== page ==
There are so many gross generalisations in this article supportive of privatising NZ assets and asset sales to foreigners.
Even if privatisation and asset sales are desirable, it does not mean NZ ought to be blaze about the process or results, and nor does it mean that market regulation cannot achieve a better outcome if properly implemented. NZ is not asset poor, it is income poor. The state of the Crafar balance sheet does not reflect the net or potential value of NZ generally. If the country can achieve population growth or global growth, there is really no problem if the govt does not artificially stimulate a housing bubble. Just because Telecom management has improved does not mean the process could not have been managed better.
There is the generalisation that foreigners bring expertise. That is not a given. Often its silly ‘bubble entrepreneurs’ buying in, who only bring money. They overpay for assets, they often have no farming expertise, and they often go broke because they are speculators. Is that a good thing? In the short term, it can mean high prices, but it might result in those farms being sold off to property developers.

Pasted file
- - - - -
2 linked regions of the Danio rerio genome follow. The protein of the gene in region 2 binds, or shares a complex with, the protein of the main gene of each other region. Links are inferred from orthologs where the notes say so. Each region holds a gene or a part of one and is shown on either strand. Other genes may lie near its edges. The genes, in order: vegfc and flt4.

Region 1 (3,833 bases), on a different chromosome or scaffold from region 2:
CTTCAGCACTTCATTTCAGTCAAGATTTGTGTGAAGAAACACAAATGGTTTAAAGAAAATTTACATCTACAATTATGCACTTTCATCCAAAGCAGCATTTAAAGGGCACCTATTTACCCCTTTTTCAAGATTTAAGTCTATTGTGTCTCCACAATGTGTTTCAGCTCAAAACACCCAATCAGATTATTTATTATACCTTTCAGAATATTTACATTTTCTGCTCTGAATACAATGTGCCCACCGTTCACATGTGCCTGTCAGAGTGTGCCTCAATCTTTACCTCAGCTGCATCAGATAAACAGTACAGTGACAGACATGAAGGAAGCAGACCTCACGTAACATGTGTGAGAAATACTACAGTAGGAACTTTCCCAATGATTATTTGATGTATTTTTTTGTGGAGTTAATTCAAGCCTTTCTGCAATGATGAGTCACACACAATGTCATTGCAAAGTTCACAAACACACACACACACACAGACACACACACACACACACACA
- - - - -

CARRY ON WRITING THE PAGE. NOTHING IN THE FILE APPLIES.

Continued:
In the 1980s, Telecom was government-owned, not privately owned, so that is striking at a straw man. It would make more sense to compare an Australian privatised concern with one which is now Singaporean. An example fails me.
Foreigners are buying commodity based assets because there is a commodities boom. You are suggesting they sell these assets before the boom spreads to food. How good is your investment sense? You would have them retain paper money during inflation, or pay off loans? Tangible physical assets should be held in this period as money is debased.
It is not a lack of capital investment which is the cause of capital investment in NZ, its the small size of the market. This means that Vodafone and Telecom need not worry about competition because they know that no other player is going to compete with their extensive networks, so why do they need to ‘over-capitalise’ their networks. Its a strategic decision that has nothing to do with public or private, but collusion, whether public or private.